What part of this story would lead a decent judge to believe that this man was capable of taking care of a human being? What part of this story would lead a decent judge to believe that this man even wanted children, much less me?
Again, I was a planned.
I wasn’t an accident. My Momma didn’t get knocked up with me one day and “ruin” my father’s life. They weren’t 16 and pregnant. They were stable. They had made a life and a decision – a decision to have a child. I was a choice.
And he chose to walk away from me.
What right did he have to walk into a courtroom and choose to take me back?
From the moment that joint custody order was made, my Momma’s heart started roaming around outside of her chest in a totally different kind of way.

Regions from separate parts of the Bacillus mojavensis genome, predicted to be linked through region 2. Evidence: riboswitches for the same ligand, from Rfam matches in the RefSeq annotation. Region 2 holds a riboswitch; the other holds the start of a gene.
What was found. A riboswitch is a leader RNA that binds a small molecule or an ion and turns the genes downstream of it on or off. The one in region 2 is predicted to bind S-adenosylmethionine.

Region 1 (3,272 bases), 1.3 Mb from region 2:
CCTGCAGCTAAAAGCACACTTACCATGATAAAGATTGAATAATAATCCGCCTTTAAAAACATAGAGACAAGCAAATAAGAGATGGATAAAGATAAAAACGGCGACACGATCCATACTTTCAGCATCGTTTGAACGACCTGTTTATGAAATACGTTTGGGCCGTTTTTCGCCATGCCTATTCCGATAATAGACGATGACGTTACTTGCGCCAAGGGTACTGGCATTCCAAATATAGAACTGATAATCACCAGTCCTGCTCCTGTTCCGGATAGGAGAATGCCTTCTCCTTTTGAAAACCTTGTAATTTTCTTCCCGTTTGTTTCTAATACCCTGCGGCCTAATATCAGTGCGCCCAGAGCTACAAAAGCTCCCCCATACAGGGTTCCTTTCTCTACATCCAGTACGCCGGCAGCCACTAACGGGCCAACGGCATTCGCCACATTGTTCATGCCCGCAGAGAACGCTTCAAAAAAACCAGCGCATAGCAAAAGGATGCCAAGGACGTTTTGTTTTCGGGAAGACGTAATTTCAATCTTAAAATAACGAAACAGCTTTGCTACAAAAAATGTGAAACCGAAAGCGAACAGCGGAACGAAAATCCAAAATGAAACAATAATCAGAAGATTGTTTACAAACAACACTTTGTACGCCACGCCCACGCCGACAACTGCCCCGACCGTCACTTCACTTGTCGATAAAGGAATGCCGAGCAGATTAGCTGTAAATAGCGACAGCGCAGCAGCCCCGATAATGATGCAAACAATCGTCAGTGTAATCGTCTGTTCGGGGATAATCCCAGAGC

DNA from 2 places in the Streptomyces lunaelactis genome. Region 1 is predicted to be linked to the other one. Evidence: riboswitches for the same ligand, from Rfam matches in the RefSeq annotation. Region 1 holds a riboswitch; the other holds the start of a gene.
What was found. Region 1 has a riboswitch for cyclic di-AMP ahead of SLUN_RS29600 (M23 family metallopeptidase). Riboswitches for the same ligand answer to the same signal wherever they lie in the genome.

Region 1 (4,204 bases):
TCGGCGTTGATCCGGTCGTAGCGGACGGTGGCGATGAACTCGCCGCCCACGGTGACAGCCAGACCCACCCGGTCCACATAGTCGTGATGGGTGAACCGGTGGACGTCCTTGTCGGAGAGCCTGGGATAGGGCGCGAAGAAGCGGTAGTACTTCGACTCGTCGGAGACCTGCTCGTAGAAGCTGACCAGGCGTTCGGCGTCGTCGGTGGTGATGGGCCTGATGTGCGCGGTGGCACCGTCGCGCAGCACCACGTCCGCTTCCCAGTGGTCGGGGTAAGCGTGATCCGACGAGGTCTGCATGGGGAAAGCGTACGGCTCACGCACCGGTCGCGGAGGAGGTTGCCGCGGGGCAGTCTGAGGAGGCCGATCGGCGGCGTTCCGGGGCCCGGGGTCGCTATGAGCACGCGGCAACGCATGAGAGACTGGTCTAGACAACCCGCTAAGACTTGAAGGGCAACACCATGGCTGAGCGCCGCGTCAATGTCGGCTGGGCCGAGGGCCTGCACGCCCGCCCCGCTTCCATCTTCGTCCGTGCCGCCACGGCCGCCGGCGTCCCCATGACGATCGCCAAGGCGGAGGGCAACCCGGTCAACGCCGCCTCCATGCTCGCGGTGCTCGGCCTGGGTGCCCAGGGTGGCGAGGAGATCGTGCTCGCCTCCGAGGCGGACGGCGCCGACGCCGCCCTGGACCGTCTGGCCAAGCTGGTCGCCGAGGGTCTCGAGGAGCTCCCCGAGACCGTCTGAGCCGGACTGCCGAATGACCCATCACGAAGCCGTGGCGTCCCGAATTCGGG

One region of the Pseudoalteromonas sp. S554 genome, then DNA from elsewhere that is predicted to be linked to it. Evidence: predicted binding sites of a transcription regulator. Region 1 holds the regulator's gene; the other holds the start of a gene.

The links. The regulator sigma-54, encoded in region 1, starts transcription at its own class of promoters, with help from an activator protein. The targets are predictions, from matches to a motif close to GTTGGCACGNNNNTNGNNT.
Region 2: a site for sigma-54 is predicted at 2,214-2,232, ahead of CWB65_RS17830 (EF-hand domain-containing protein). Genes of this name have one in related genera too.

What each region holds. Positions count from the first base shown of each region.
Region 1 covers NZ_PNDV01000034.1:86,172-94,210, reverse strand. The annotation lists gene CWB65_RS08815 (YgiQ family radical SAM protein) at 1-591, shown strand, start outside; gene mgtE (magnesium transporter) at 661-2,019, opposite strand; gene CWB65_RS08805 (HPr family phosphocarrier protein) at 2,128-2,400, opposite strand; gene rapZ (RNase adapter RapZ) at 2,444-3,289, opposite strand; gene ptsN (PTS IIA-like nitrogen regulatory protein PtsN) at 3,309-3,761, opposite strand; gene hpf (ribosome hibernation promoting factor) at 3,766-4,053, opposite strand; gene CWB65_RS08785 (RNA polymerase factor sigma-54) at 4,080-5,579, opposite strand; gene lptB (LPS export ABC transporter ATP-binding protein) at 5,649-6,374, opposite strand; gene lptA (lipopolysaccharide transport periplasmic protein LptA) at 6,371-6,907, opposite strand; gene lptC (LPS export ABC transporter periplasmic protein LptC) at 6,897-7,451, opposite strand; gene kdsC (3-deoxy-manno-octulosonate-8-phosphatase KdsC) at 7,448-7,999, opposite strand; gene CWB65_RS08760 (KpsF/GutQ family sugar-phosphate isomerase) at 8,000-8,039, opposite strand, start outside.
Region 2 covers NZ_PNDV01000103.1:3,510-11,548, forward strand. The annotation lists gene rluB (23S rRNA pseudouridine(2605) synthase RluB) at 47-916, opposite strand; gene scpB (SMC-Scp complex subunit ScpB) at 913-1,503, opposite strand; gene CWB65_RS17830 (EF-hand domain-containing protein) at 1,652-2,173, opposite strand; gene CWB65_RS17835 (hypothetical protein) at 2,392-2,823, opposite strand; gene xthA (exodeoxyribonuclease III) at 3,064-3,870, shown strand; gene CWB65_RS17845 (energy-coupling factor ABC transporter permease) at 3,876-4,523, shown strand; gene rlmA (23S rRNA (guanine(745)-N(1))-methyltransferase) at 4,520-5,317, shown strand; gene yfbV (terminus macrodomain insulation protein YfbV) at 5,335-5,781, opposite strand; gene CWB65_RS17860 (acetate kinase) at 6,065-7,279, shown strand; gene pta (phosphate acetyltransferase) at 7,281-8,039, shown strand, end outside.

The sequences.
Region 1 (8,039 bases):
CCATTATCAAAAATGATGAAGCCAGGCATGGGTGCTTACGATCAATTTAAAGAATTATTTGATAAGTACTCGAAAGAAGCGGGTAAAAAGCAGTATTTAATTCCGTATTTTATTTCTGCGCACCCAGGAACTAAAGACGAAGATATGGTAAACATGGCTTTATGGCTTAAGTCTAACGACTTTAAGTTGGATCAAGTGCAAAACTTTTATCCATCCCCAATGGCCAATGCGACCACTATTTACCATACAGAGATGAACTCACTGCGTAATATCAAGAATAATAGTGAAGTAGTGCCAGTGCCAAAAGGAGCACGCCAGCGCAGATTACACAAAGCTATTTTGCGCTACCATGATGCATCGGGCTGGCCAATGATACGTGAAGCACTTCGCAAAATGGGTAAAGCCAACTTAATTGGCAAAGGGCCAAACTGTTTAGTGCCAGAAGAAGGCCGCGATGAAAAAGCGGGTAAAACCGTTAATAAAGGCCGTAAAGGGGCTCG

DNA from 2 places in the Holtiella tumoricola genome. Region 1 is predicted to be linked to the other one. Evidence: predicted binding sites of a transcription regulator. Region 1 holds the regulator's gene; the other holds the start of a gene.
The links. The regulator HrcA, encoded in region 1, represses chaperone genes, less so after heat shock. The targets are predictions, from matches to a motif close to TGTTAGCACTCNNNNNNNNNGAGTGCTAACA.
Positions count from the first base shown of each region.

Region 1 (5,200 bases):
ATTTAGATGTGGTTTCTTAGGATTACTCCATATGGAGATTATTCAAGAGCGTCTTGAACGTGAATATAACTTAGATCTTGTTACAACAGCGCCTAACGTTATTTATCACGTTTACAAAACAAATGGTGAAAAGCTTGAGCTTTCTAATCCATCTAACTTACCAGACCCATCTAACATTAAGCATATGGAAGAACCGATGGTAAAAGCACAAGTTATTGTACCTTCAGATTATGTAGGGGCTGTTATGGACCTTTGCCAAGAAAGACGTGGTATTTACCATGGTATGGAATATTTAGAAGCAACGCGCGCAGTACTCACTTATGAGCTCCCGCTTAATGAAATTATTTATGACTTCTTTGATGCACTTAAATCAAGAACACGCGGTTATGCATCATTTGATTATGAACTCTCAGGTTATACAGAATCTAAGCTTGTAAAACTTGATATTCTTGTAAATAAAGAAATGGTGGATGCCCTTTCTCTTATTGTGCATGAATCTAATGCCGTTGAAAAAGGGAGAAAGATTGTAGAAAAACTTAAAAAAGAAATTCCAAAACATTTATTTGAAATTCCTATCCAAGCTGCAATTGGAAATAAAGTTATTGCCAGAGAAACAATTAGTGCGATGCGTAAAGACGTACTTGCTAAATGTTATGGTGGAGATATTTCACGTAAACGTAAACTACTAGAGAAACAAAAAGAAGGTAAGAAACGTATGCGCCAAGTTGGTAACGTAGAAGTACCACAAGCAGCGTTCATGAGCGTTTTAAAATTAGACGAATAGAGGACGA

To some extent every mother feels this way, right? You see it all over Pinterest – “You are my heart beating outside of my body.” But I’ve always thought that mother’s of divorced/separated kids know this feeling on such a deeper level.
My father was the first man to ever take me from my mother. The first man to ever break my heart. The first man to ever disappoint me, make me cry, misunderstand me, and hurt my feelings. The first man to ever walk away from me.
She would spend a lifetime worrying for me, and crying over me, and praying for my well-being, and wishing for the day it was time for me to come home. She would work her whole life just to give me everything she had and hope she made the right choice for us. She would spend hours on the phone with me, or talking on a bed with me, or listening as I sat by her bath tub. She would put me on planes, take me to a hundred different neighborhoods, and meet wife after wife with a smile. Worst of all, she would spend birthdays away from me.